Disasters Could Push Food Prices Up

The Russian government suspended wheat exports because of the worst drought in decades. Numerous factors are coalescing to threaten a rise in global food prices. (AFP)

Disasters Could Push Food Prices Up

Fires, floods, locusts and droughts - a
combination of crises that could mean higher food prices around the
world over the next 12 months.

The US agriculture department will release a report on Thursday
assessing world grain supplies. Many analysts expect it will forecast a
two-year low for wheat inventories - an estimate that would likely send
wheat prices, which have climbed steadily all summer, moving even

Russia, the world's third-largest wheat exporter,
imposed a four-month ban on grain exports last week because of drought.
That decision will pull millions of tonnes of wheat out of world
markets: Russia had originally planned to increase its exports this year, to more than 40 million tonnes.

The World Bank has
urged other nations not to follow suit, fearing a supply crunch like the
one that drove 2008 prices to twice their current levels and prompted
food riots in Africa and Asia.

At least one country is not listening,
though. Severe winter frosts and a summer drought have damaged the crop
in Ukraine, the world's sixth-largest exporter, and Kiev is expected to
impose its own export ban later this month.

In Australia, the government is forecasting a 22.1mn tonne crop,
slightly larger than last year's. But there are persistent fears that
locusts could destroy two or three million tonnes; and western Australia
is suffering from a drought, threatening much of the region's crop.

Other countries have had smaller-scale problems: In northern Afghanistan, for example, a plague of locusts has already destroyed much of the wheat crop in Samangan province.

Argentina is one of the few global bright spots. The US agriculture
department predicted on Tuesday that Argentina would export 8 million
tonnes of wheat over the next year, a one-million-tonne increase over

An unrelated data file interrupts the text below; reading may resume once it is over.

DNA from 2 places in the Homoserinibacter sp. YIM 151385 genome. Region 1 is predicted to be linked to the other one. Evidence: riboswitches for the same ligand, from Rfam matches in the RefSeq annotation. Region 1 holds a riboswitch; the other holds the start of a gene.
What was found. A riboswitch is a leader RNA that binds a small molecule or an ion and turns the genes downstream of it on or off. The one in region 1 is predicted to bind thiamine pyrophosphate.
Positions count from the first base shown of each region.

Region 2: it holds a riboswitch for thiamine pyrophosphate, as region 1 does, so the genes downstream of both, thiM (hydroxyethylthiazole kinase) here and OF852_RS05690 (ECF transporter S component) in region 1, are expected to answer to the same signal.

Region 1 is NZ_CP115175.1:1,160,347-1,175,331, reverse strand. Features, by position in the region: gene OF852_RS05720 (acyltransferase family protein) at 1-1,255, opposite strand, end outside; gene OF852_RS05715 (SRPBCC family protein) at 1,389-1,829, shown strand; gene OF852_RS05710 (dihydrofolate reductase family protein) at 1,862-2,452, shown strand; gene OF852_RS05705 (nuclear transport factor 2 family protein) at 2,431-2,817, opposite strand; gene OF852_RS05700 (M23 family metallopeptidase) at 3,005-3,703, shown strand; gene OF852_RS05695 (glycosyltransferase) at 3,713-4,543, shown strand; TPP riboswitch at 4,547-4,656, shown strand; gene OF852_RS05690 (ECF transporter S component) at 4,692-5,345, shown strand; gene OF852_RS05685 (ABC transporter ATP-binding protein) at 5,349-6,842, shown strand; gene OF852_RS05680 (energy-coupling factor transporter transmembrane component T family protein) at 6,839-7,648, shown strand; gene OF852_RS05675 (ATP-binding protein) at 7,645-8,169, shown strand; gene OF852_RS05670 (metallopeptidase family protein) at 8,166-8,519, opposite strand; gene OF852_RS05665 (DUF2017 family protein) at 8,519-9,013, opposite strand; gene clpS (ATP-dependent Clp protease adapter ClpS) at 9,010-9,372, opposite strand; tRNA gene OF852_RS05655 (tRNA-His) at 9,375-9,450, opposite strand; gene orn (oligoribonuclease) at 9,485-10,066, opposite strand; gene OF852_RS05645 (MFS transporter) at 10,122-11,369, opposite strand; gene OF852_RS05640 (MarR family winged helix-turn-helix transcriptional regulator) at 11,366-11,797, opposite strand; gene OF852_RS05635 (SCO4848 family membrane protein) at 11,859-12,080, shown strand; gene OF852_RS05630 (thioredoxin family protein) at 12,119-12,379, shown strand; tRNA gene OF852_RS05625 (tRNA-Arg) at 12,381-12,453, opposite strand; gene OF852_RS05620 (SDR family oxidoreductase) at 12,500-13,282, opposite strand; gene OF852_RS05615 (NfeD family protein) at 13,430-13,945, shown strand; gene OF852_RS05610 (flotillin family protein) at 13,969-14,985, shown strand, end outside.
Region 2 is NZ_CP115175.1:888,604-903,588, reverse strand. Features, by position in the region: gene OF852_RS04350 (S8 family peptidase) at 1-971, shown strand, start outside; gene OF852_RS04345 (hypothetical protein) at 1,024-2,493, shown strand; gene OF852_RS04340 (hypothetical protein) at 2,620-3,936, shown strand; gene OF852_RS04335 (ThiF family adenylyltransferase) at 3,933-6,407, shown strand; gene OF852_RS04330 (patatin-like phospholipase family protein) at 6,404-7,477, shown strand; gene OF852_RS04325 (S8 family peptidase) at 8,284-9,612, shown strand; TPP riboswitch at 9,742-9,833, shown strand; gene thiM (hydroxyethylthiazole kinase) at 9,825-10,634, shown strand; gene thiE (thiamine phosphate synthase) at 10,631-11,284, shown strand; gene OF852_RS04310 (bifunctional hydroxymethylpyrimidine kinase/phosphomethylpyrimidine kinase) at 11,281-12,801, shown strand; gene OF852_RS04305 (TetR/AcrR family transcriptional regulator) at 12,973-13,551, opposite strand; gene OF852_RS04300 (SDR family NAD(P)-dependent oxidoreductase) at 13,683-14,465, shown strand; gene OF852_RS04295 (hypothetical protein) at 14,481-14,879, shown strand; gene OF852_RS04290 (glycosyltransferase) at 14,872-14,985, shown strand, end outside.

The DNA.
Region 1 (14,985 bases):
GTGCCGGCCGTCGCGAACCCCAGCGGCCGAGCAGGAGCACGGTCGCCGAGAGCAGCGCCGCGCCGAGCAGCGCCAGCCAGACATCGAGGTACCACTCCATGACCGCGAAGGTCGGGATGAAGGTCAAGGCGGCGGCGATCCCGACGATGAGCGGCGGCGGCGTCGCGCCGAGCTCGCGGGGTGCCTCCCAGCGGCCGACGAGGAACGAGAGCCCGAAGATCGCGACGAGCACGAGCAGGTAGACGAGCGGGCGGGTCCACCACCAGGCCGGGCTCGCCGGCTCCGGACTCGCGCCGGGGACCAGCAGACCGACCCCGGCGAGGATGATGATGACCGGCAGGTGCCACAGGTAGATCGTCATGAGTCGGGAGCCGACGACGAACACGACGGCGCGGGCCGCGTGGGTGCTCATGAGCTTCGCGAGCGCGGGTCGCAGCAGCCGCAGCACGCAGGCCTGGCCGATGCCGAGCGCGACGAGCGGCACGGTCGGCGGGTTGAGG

preliminary estimates.

Global price fears

The supply fears have pushed up prices for wheat: Some wheat options
on the Chicago Mercantile Exchange have already increased by more than
50 per cent since May.

Rising prices are an immediate problem in Pakistan, where weeks of flooding have destroyed millions of acres of farmland, much of it in the highly fertile Punjab province.

A Pakistani farmers association estimated that flooding has wiped out 500,000 tonnes of wheat,
roughly 2 per cent of Pakistan's annual harvest. The food ministry
places the figure slightly higher, at 600,000 tonnes. Sugar and cotton
crops will also suffer.

Food prices normally spike in Pakistan during Ramadan, and the
flooding has only added to the misery. Wheat flour is being sold for 560
rupees per one-kilo bag, well above the official price of 400 rupees.

Wheat is not the only crop affected: Sugar is selling for 70 rupees per kilo, according to Dawn,
up from 47 rupees during last year's Ramadan. A kilogram of tomatoes,
normally 40 to 60 rupees per kilo, has doubled to 120 rupees, according to the Express Tribune.

The increases are only expected to worsen as vendors begin to exhaust their stockpiles.

Some goods are already unavailable: The Swat valley's peach and
apricot harvests cannot be shipped to market because flooding has washed
away roads and bridges.

Other countries fear longer-term implications from the global shortages.

The Russian export ban has prompted some concern in Egypt, which
depends heavily on imported wheat to feed its 80 million people. The
Egyptian government has asked the Russian government to honour its
existing contracts.

It says it has enough wheat stockpiled to provide subsidised bread
for the next four months, but it is also looking for other countries -
like the US and France - to increase their exports.

In Australia, meanwhile, analysts have warned that fires in Russia
and floods in Canada will make everything from coffee to eggs to beer more expensive.

Most commodity analysts say a return to the 2007-08 crisis is unlikely,
because stockpiles - particularly of wheat - are at a much higher
level. Still, food markets tend to be irrational, and small-scale
disruptions in supply can have a large impact on prices. The
Organisation for Economic Cooperation and Development and the Food and
Agriculture Organisation warned in a June report that the food markets
will remain subject to sharp fluctuations.

"If history is any guide, further episodes of strong price
fluctuations in agricultural product prices cannot be ruled out nor can
future short-lived crises," they wrote.

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